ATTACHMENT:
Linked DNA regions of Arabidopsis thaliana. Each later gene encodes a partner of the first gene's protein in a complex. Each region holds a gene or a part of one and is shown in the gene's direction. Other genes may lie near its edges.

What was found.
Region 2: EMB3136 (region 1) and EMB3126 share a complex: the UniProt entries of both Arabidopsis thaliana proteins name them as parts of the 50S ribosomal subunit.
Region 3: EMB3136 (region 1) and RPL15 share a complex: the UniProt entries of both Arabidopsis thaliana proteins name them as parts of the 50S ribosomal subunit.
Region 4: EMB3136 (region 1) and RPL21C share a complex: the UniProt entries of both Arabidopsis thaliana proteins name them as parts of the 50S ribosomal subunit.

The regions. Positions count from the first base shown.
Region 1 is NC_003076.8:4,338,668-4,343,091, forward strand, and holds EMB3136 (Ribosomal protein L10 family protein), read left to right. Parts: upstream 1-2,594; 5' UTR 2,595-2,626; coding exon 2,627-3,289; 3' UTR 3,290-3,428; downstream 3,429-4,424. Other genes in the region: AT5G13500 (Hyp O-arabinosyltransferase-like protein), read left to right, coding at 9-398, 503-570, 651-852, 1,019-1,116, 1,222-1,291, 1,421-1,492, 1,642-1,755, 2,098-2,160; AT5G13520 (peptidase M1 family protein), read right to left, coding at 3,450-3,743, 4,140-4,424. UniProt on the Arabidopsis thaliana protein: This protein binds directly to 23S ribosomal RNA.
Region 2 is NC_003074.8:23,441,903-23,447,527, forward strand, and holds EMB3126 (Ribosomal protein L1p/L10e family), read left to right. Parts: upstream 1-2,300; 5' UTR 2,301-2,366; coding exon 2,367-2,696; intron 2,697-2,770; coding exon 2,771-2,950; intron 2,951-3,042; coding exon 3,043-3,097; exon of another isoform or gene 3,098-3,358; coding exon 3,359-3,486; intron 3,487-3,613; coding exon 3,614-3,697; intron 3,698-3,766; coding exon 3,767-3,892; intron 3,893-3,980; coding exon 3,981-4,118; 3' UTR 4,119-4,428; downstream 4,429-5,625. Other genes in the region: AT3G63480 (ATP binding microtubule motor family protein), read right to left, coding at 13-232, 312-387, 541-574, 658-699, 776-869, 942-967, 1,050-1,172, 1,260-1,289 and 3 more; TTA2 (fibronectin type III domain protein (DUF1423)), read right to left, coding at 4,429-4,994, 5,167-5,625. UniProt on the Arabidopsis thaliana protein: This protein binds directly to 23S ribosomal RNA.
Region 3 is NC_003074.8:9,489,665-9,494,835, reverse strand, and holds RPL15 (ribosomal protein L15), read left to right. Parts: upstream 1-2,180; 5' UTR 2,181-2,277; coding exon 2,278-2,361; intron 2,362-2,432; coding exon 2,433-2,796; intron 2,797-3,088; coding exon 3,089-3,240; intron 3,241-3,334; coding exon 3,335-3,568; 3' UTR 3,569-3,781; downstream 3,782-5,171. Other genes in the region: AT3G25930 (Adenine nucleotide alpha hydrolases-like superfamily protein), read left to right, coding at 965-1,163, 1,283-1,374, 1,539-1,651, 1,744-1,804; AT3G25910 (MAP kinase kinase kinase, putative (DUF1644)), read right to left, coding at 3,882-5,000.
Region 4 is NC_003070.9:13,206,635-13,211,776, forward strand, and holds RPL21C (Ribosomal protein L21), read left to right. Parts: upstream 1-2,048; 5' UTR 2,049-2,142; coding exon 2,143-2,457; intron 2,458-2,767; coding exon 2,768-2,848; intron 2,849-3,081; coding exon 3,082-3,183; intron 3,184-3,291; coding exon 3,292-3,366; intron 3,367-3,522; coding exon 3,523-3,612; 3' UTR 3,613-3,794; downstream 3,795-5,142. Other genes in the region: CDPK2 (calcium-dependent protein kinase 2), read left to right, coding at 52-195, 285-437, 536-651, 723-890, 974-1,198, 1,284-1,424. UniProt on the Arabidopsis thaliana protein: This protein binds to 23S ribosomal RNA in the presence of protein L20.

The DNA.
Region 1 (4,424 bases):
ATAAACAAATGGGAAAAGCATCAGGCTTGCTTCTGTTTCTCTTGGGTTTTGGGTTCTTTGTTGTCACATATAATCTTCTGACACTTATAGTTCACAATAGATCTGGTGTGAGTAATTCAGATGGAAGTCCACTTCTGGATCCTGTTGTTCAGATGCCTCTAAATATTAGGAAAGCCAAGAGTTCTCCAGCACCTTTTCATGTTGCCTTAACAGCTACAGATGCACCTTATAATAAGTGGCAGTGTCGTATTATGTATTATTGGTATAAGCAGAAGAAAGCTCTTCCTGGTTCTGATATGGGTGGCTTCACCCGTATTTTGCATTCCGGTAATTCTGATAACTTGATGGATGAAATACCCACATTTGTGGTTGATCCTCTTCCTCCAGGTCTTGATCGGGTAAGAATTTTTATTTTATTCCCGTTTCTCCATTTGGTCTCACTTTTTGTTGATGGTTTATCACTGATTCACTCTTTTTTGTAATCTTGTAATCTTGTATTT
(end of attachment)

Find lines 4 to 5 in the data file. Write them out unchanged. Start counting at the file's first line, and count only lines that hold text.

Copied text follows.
Region 3: EMB3136 (region 1) and RPL15 share a complex: the UniProt entries of both Arabidopsis thaliana proteins name them as parts of the 50S ribosomal subunit.
Region 4: EMB3136 (region 1) and RPL21C share a complex: the UniProt entries of both Arabidopsis thaliana proteins name them as parts of the 50S ribosomal subunit.